Tag: Pfizer

What are the COVID-19 RNA vaccines and how do they work?

Infographic on RNA vaccines. The genetic code of the SARS-CoV-2 virus is made up of RNA. Scientists have isolated the part of this code that contains the instructions for making the virus's spike protein, and this is what is used in RNA vaccines. The synthetic RNA is packed inside lipid nanoparticles to protect it from being broken down by our bodies' enzymes. Our cells follow the RNA instructions to produce the virus spike protein, which then triggers an immune response. RNA is easily made in a lab so these vaccines are quick to develop. The RNA is broken down by normal processes in our cells, so can't cause infection. Some RNA vaccines must be stored at low temperature to keep them stable. There are two different types of RNA vaccine: mRNA vaccines and saRNA vaccines. The structures of mRNA and saRNA vaccines are similar but saRNA can produce copies of itself once it's inside a cell, so can be given in smaller doses. The main RNA vaccines currently approved, Pfizer and Moderna, are both mRNA vaccines.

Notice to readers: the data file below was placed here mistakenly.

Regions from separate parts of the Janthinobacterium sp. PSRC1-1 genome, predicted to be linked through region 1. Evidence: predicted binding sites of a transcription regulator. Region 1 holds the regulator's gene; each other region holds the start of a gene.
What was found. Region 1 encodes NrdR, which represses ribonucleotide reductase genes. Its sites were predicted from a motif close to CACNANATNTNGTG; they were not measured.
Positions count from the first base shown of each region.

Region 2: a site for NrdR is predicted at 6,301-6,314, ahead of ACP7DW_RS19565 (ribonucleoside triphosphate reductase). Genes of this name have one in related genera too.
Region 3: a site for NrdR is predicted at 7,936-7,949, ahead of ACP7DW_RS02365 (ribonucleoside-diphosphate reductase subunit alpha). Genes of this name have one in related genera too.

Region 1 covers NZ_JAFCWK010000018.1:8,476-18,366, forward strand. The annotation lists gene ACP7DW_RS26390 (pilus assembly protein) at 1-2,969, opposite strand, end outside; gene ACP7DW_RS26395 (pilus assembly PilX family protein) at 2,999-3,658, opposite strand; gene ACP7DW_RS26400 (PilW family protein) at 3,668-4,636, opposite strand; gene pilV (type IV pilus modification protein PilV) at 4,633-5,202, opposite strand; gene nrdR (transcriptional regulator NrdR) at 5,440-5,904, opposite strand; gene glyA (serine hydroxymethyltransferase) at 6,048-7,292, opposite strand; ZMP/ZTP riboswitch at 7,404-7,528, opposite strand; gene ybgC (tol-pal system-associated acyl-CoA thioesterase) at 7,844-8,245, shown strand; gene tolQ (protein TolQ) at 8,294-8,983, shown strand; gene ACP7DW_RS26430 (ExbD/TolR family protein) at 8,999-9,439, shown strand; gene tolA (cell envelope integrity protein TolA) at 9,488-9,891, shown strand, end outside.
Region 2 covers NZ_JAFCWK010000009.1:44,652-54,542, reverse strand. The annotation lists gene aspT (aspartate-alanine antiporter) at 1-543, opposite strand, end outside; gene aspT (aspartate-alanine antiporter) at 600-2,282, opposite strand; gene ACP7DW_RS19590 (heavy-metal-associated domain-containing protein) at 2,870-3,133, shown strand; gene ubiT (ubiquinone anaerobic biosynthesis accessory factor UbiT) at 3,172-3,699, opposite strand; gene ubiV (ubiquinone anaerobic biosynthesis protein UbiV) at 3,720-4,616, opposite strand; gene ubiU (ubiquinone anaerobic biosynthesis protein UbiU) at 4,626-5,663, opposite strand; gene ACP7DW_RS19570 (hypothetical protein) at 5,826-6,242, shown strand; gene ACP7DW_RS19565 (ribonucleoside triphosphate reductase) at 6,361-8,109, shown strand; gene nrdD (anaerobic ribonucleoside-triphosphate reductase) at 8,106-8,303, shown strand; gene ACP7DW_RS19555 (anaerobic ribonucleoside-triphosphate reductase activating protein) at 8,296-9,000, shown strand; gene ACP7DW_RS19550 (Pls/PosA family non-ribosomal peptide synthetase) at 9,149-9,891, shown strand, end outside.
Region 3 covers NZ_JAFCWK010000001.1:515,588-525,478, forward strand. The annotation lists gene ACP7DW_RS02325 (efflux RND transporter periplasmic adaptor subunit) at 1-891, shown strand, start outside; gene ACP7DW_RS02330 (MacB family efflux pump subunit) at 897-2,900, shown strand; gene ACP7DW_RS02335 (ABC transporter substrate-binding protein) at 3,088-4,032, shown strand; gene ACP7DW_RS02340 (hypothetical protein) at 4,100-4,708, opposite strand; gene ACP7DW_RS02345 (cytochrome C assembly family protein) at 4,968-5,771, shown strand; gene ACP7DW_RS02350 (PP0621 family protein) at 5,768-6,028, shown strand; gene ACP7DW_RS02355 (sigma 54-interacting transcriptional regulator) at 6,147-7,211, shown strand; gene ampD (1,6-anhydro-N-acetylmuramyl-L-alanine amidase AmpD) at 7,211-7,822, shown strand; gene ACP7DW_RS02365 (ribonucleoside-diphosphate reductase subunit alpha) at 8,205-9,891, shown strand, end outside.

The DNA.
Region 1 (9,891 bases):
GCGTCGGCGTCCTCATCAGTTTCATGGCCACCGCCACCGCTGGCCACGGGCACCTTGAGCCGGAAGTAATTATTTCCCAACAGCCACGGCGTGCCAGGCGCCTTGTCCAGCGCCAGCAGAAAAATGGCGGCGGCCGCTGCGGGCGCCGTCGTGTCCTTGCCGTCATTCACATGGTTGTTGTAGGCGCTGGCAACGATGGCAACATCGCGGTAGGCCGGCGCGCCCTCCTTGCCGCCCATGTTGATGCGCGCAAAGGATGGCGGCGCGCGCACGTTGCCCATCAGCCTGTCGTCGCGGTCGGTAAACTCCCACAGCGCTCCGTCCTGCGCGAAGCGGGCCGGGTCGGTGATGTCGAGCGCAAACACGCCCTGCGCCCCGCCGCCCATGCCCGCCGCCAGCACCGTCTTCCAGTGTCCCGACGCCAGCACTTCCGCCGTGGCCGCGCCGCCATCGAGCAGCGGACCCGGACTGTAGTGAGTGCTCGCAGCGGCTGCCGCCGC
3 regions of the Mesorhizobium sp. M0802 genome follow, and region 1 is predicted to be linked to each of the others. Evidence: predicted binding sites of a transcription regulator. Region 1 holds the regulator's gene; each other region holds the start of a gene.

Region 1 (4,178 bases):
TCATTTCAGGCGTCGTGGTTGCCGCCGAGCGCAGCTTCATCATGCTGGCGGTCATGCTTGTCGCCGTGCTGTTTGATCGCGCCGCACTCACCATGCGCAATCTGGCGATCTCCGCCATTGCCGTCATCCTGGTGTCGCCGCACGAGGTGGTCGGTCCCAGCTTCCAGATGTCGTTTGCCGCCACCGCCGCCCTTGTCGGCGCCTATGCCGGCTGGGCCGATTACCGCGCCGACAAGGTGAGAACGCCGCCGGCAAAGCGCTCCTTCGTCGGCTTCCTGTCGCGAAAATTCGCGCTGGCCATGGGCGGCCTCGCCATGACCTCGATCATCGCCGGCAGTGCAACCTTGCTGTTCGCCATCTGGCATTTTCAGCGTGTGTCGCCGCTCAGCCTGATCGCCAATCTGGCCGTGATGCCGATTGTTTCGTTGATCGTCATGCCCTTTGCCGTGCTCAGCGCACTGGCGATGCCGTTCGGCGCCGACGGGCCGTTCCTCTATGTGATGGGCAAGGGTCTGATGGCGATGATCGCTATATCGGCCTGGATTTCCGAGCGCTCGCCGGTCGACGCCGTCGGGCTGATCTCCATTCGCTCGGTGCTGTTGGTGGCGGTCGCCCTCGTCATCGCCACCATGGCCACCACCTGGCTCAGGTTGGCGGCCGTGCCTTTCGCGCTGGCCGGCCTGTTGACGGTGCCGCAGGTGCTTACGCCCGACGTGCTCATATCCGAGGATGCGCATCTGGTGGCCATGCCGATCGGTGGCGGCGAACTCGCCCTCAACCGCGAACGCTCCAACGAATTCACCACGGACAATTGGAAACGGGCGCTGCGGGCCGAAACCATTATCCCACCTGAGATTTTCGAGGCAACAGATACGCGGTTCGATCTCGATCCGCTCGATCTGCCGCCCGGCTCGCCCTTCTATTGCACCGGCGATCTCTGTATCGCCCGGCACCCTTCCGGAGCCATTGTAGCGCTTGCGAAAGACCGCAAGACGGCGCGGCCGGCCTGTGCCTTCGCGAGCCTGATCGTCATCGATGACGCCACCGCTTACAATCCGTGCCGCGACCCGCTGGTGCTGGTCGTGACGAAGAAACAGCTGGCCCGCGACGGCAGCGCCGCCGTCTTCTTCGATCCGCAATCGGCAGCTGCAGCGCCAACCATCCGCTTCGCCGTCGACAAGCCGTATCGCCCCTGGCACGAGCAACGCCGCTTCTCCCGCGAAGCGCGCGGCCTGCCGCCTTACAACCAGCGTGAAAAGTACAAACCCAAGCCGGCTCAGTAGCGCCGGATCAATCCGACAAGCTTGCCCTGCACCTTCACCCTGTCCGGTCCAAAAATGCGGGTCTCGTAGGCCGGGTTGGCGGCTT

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By now, we’re all familiar with the image of coronavirus. The spikey blob peppers news websites, looms behind reporters during bulletins and frequently punctuates your Twitter doom-scrolling. More recently, the news accompanying this image has taken a positive turn, with promising results from the COVID-19 vaccine trials. It’s the iconic spikes of the coronavirus spikey blob that are a key part of how these vaccines work.

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